Saturday, October 2, 2010

MOBY-DICK, Page 394

Title: "Why, let me see; yes, you may as well tell him now that — that — in fact, tell him I've diddled him, and (aside to himself) perhaps somebody else."

6 inches by 9.25 inches
acrylic paint and ink on found paper
September 30, 2010


  1. So, let's examine all the thoughts that went through my head as I drew this picture...

    "Yep, he's really diddling him."

    "He's diddling him rather hard."

    "This will get me excommunicated for sure."

    "How many people will this offend?"

    "How many people will never visit the blog again after this?"

    "What happened to the captain's hat?"

    "Is that the captain or is Stubb gripping...something else?"

    Ultimately, I like this one. A lot. I think it shows, quite well, how bawdy, crass and earthy the novel is, at the same time that it is also (and paradoxically) soaring, brilliant, and almost divine. Again, one of the many many reasons I think "Moby-Dick" is one of the most complex, bedeviling and astounding novels ever written.

    Diddled indeed.

  2. Oh, and despite what the wonderful web site PowerMobyDick says, I have never read this passage as Stubb saying that, by diddling him, he "cheated or swindled" the captain. Although I can see why that is a perfectly acceptable alternative interpretation. Given that these men are at sea, for years, with little to do, I always took "diddling" to mean something quite different. And after seeing just what Stubb thinks of this captain, and how willing he is to have fun at the captain's expense...well...the joke is right there. Truly, side-splittingly funny this book is.

  3. This is iconic. I like that even the smoke-rings are getting diddled.

    There is no sense denying that there is both violence AND sex in this book. I remember one of my high school teachers lamenting the way she had to tip-toe around teaching this novel. "The problem Moby Dick," she said, "is that the smarter kids start to catch on to the significance of the TITLE."

  4. Winston, I am thrilled you noticed and commented on the smoke rings. It was very intentional and I hoped it would read that way when the image was done. I showed it to my wife and the first thing she did was point at the smoke rings and mutter "Nice."

    I was never fortunate enough to have "Moby-Dick" as part of any English class, but I can imagine how difficult it would be for a high school teacher to grapple with some of the themes and topics. I've read the book quite a few times and at very different ages, and I can't quite remember when some of the sexual content started to become obvious to me but I know it was fairly early on. But I can definitely see that kind of thing bringing up an awful lot of questions in a lit class full of more perceptive kids.

    Interestingly enough, I am now approaching one of my favorite chapters, "A Squeeze of the Hand," which is absolutely loaded with sexual and homosexual overtones. Not quite sure yet how I will approach those, or even if I will be able to work them into the art. We'll see.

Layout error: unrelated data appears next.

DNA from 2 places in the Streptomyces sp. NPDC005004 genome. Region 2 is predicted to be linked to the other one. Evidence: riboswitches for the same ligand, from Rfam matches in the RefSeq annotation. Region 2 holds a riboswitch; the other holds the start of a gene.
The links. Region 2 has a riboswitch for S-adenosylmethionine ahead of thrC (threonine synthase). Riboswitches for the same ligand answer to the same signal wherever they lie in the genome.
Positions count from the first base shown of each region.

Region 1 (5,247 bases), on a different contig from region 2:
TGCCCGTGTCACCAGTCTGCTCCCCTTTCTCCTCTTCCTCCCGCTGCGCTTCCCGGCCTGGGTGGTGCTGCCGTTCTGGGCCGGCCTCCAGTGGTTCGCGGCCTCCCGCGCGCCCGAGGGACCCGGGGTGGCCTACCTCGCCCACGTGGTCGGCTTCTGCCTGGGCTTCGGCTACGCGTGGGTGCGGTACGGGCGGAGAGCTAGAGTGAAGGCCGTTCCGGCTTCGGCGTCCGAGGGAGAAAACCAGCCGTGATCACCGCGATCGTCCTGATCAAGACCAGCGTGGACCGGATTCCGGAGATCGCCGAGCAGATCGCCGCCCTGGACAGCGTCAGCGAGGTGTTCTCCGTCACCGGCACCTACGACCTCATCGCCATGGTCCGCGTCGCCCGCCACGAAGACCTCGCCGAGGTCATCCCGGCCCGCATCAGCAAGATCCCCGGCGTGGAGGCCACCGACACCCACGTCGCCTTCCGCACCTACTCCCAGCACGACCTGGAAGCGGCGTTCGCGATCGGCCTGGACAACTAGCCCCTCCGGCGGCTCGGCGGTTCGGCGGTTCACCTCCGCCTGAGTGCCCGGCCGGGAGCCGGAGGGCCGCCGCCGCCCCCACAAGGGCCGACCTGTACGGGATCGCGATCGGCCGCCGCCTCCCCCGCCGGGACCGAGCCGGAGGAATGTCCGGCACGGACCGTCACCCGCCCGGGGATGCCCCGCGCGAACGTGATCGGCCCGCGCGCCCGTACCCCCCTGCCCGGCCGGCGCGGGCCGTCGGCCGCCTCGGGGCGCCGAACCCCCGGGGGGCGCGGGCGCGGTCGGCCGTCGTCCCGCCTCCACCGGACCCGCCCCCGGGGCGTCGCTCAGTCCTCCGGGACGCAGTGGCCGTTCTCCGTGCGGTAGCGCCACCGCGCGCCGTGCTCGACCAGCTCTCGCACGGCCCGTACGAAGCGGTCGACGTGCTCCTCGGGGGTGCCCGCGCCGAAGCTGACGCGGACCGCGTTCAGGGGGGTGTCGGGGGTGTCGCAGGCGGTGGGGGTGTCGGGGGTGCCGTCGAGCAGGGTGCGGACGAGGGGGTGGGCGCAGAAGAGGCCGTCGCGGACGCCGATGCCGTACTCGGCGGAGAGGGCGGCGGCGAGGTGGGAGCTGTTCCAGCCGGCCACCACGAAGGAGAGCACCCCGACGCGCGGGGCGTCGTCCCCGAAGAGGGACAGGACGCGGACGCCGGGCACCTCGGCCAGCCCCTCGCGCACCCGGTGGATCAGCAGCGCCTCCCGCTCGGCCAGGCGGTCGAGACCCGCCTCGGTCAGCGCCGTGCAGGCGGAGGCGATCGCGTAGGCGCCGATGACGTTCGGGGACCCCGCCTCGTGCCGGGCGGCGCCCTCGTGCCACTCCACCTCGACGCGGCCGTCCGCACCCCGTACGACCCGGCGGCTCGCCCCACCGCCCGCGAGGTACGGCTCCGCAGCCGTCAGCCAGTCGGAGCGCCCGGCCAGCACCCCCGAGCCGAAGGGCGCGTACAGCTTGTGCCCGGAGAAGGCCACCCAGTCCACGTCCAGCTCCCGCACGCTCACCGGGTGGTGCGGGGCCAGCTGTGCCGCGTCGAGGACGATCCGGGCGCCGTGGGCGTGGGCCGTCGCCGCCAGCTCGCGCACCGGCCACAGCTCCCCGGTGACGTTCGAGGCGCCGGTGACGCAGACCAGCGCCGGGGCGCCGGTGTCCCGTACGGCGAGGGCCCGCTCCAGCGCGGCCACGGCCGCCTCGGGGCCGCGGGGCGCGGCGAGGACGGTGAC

5. I haven't read the book since high school. Recently I've been reading Melville's "lighter" stuff (short stories mostly, with Typee, Omoo, and The Confidence Man on my reading table.) with the intention of getting back to Moby Dick when you've completed your project. Your illustrations will make a marvelous companion.

    It's funny, though. The only thing I honestly remember from the book is the beginning, the end, and that squeezing the hand chapter. I was starting to wonder if I'd missed those illustrations, or if I'd just developed a "false memory" of that particular passage.

    Curious to see how it turns out!

  6. Thank you, those are very kind words indeed. I will admit though that it is a hope of mine that some readers will revisit the book with my illustrations as an accompaniment. They are by no means definitive, and far more personal and esoteric, but I do think they are an interesting look at the novel. So I thank you for sharing that.

    As for "A Squeeze of the Hand," funny how that chapter seems to really stick in the mind of readers. You are not the first person to have mentioned to me that they read the book at some point in their past but forgot most of it other than this chapter. Now the pressure is on for me to create an equally memorable illustration.

  7. what i intend to do is discover the book through your quotes and illustrations - well that's what i've been doing actually, by bits. and then we'll see how much further i get into the whole thing.
    thanks matt

  8. Lizzy, the book does have its rough patches, especially for those not as passionate about Melville as I am. However, I do hope my illustrations can provide just enough to get you, and maybe other readers, through what they might find tough going. That would be wonderful to me.


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